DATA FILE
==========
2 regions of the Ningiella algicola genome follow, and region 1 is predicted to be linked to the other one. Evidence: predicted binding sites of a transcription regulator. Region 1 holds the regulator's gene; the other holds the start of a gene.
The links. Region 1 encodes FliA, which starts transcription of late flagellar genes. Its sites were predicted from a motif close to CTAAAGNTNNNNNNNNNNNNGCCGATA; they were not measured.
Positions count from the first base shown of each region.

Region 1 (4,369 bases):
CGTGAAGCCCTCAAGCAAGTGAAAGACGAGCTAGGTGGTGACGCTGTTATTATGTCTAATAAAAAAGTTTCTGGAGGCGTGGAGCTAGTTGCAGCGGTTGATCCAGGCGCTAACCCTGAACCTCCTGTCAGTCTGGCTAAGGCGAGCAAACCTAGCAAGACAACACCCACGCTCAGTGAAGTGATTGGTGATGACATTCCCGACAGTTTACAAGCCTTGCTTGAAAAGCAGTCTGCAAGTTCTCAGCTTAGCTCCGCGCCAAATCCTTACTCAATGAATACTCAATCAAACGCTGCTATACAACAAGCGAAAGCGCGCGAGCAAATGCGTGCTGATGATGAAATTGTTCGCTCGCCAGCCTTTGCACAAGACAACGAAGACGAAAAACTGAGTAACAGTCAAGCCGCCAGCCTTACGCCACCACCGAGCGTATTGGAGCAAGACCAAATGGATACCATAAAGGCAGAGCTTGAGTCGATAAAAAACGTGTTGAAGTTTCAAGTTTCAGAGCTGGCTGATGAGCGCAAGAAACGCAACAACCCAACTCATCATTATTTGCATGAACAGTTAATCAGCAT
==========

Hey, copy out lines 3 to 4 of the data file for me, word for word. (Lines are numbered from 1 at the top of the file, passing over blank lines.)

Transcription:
Positions count from the first base shown of each region.

Region 1 (4,369 bases):